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A writer's virtues: patience and persistence

Iain Broome
Iain Broome
3 min read

Last month I recorded an episode about the problems writers have when working on long projects. It seemed to strike a chord, so I thought I’d write this follow-up piece.

Everyone’s a writer

How many people, after you’ve told them that you are a writer, rather than ask you about your work, say that that they’ve always thought they might like to be a writer too?

It’s more than a few, I’d like to wager. And yet, deep down, you know that most of these people will never be writers.

So why do they do it? Why do other professions and creative pursuits not illicit that same response? For example, when was the last time you heard someone who has never played the piano say, ‘I’ve always thought I might have a concerto in me.’ It doesn’t happen.

Somehow, the piano is something we wish our parents had made us learn when we were younger, and yet to write a significant piece of work it’s, yeah, I can do that anytime. After all, everyone has a novel in them, don’t they.

Don’t they?

Unsexy time

I think that the reason people who don’t write often seem to think that they could, if only they were to find the time or give it a go, is because they’ve never done either of those things.

People that do write – and I’m guessing this includes you, dear reader – know that writing takes practice and an awful lot of perspiration, metaphorical and otherwise. Frankly, there’s nothing remotely sexy about it, and yet that’s the assumption.

The perception seems to be that sure, writing is difficult, but you know, not that difficult. Everyone writes. They’re only words. Wouldn’t it be cool to be a writer?

And that’s all true, I suppose. In a way. But it’s one thing to say and another very different thing to actually go on and do.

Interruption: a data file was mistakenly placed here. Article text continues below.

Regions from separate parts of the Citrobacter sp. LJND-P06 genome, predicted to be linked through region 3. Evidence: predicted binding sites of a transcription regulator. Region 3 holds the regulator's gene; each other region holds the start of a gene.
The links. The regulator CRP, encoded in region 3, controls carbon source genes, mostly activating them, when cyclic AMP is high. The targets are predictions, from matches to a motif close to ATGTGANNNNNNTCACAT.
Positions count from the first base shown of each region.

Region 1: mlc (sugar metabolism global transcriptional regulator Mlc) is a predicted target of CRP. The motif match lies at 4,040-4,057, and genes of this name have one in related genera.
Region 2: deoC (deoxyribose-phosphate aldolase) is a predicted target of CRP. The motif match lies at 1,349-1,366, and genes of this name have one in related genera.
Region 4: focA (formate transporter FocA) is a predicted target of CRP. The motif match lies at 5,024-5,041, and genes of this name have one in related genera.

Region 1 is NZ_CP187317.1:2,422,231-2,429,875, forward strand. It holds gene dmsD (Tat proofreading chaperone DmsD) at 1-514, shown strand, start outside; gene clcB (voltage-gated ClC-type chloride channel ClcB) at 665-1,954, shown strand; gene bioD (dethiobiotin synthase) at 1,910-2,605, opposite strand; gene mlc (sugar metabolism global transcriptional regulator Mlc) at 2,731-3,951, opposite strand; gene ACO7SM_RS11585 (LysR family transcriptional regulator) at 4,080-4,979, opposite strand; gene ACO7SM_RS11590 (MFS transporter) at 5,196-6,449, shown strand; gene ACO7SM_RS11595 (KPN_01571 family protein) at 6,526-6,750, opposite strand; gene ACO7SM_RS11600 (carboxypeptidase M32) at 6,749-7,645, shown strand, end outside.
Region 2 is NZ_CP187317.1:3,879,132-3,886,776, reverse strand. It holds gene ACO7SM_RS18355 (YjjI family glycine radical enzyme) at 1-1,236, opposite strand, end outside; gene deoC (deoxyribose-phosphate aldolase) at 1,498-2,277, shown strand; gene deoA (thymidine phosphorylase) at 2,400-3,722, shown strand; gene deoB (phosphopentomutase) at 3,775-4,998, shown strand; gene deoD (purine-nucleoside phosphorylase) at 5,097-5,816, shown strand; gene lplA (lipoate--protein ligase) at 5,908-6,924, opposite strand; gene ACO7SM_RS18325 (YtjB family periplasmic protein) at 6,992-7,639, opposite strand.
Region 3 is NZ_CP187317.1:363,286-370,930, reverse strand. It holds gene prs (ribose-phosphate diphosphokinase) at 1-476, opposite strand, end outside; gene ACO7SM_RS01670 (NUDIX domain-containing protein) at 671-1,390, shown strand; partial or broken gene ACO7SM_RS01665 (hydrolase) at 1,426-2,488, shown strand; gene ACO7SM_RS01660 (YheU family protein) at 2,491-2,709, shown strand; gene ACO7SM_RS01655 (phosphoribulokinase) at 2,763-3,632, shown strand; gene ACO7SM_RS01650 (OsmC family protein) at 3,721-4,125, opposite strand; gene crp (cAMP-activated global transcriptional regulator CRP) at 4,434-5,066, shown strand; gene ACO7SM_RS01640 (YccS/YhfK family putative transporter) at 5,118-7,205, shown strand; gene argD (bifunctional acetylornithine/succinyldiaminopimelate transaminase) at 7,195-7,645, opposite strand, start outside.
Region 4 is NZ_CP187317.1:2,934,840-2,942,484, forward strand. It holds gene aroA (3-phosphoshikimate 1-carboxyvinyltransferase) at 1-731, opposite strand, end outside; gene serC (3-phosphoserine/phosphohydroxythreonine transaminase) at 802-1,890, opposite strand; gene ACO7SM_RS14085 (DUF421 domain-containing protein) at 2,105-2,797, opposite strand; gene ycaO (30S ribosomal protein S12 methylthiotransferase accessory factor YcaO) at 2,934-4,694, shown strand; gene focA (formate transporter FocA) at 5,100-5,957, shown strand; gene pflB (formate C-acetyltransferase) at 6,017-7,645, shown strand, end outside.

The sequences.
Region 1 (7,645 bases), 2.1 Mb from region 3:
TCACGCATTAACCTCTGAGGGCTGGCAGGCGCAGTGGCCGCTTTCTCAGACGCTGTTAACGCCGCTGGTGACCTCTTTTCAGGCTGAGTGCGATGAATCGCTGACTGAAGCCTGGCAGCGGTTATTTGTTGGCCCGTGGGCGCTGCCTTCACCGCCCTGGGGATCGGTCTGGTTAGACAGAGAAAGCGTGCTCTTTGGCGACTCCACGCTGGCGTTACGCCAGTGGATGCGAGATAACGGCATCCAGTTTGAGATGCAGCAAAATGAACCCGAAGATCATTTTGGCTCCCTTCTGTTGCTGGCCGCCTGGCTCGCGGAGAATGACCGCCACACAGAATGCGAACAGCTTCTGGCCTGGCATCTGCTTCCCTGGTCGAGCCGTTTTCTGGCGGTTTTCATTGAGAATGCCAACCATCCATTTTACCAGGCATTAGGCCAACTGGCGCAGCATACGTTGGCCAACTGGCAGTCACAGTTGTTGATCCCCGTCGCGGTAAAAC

Up for the fight

First of all, writing is a craft. By that, I mean that you can always practice and improve. The idea that someone with no writing experience can one day start scribbling and produce a significant, credible piece of work is nonsense.

More than that though, writing takes patience and persistence. And these are the qualities that people who not only start writing, but actually go on to finish a complete work, posess by the bucketload.

Writing talent is all good and well, but if you don’t have the stomach for a fight, you’re completely shot from the outset. The truth of the matter is, no one has a novel ‘inside them’. Or any other book, dissertation or collection of writing.

All creative work is tangible. Until someone actually puts in the hours to make something real, it’s all ideas and pipe dreams.

The good will out

When you’re deep in the middle of a particularly long and arduous writing project, it can be tough to keep going. Self-doubt creeps in and time spent writing can feel like time wasted, especially if it’s replacing moments that you could be sharing with friends and family.

However, it may be tough, but you should be proud of the time that you spend writing. Actually, spend isn’t quite the right word. Invest is better. That feels much more accurate.

If you show the commitment needed to see a writing project through from start to finish, you should see the toil and trouble as an investment. Because while you might not get much of a reward when you finally crawl to bed after another night alone with the laptop, the satisfaction of finishing is worth the wait.

Get what you give

The writing process is littered with obstacles. Being prepared to jump, traverse and roly-poly under those obstacles is what sets you apart all those non-writers with their notional novels.

Determination is often what makes a writer. Persistence and patience. The willingness to practice. These are our virtues.

Iain Broome Twitter

I'm the author of the novel, A is for Angelica. Every week, I send Draft Mode, a newsletter full of tips and tools that help you improve your craft and promote your writing.